Superannuation Lending To Corporates Is Worth Fostering

The next phase of Australia's superannuation system is upon us. Until now, superannuation funds, as well as policy, have concentrated on the accumulation phase: mandating 9 per cent or more of employee wages into retirement capital nest eggs. But as more Baby Boomers retire and the generation-old system matures, more savers will be interested in maximising the stream of income their nest eggs can provide.

That may require different investments with different risk profiles. In their accumulation phase, Australian superannuation funds have been heavily weighted to the familiar asset class of Australian shares. That needs to be reviewed as superannuation fund assets head toward $3 trillion of Australian savings. At the same time, Australia's banks are being lumbered with post-GFC requirements to hold much more capital against their lending in order to protect depositors. That's making it less profitable for them to lend to business borrowers for fixed terms of more than five years or more. The risk capital rules make it much more profitable for the banks to lend to property.

So it might be, as former Labor prime minister Paul Keating said last week, that Australia needs "another chock" in its financial system, both to provide stable debt capital to mid-sized corporates and to align more with the retirement phase of superannuation. That would come from Australian super funds getting more into corporate debt finance. The discussion was sparked at a Superfunds Round Table last week hosted by Visy executive chairman Anthony Pratt and The Australian Financial Review at the paper manufacturing and recycling tycoon's Sydney apartment. Mr Pratt has built a string of paper mills in the US, financed by such borrowing in the American private placement market through giant insurance companies such as AIG and Metlife. This American industrial expansion has been financed by 25-year Pratt Industries' bonds. Earlier this year, Mr Pratt did something similar in Australia for his Visy Industries by raising $150 million over 10 years from the nation's biggest superannuation fund, AustralianSuper, and IFM Investors.

Finance sector leaders such as Macquarie chief executive Nicholas Moore and JPMorgan Australian chairman Rod Eddington suggested at the round table that such a corporate debt market would enhance Australia's status as a financial centre while making the corporate sector more resilient to shocks. The discussion ruffled only a few feathers between the big banks and the super funds. ANZ's chief executive welcomed the idea as did Westpac Institutional Bank head Lyn Cobley, who helped put together the Visy-AustralianSuper deal. There is plenty of advisory and other work for the banks to do in this space, even if the long-term debt money comes from the super funds' retirement pool.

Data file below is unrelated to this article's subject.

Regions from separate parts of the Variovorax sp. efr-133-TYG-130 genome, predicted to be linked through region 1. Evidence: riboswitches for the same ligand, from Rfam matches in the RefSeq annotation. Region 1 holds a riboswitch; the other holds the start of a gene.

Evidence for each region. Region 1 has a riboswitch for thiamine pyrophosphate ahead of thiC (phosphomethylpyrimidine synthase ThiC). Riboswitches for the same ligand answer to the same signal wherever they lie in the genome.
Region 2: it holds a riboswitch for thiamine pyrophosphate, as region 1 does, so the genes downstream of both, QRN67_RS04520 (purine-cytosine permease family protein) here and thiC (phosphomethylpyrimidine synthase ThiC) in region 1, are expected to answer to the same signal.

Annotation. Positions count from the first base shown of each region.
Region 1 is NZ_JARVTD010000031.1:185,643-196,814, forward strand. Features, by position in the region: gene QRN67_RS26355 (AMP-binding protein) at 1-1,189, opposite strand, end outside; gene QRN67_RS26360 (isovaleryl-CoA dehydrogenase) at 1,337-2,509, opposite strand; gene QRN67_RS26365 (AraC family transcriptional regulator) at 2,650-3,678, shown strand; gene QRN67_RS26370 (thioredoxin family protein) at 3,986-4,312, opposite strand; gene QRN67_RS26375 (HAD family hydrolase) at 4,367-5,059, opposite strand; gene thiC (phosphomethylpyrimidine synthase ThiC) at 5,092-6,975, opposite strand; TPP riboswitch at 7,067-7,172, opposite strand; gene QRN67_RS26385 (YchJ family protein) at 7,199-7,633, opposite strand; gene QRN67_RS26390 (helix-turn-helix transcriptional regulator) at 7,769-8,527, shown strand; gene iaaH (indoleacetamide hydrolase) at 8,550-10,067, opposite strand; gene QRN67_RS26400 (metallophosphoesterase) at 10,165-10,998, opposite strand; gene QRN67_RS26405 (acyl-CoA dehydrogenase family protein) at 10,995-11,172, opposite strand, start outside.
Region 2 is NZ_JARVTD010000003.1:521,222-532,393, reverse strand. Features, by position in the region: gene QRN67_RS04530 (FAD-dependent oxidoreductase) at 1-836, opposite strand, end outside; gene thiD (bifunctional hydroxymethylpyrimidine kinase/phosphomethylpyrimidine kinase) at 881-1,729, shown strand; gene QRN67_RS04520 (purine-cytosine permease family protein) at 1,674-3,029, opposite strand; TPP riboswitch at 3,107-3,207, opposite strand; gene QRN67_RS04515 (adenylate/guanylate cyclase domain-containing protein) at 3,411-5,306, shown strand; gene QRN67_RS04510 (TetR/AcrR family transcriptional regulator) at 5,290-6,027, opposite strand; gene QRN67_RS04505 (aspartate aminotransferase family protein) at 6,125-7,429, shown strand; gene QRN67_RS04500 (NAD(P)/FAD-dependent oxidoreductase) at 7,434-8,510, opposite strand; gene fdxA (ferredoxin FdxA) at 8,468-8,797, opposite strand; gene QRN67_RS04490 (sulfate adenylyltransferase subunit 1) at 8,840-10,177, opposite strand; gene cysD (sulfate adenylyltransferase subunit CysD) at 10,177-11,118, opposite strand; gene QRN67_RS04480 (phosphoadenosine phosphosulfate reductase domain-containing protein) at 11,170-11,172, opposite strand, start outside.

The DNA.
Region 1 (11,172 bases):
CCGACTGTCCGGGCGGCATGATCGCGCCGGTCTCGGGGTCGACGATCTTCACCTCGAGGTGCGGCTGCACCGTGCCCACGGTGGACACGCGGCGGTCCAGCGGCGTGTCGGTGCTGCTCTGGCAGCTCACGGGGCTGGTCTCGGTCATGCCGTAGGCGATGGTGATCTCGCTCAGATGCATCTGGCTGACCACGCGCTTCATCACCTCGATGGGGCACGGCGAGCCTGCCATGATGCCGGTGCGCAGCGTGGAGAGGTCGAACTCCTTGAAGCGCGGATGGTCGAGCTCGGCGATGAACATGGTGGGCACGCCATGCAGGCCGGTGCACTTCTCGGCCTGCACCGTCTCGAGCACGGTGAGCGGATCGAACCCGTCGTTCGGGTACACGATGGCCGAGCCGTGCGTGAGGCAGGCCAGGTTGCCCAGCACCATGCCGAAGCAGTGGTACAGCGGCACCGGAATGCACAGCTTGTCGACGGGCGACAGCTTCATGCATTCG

Treasury secretary and former investment banker John Fraser suggested there were no policy hurdles getting in the way, though Mr Keating pointed to the "stodginess" of the industry super funds he helped create. Others pointed to a chicken and egg challenge of developing a big enough pool of capital here when some corporates can tap the much deeper American corporate debt markets. Super funds would need to develop more expertise in credit analysis before committing to multi-decade loans – perhaps less easy in an era of disruption. While no one called for the explicit tax break given some such debt in the US, the Australian tax system preferences capital into Australian equities (through dividend imputation) and residential property. And super funds must always focus on their over-riding mandate of maximising the retirement income of their members – not so easy in this ultra-low yield world. This may change as interest rates rise. And there are signs of natural change in this direction, albeit from a low base, such as with investment banker John Wylie's new business lending fund that draws from super funds and institutional investors to fill a void left by the banks. Overall, this is something worth encouraging, as Mr Pratt is doing.

The Australian Financial Review

28 November 2017

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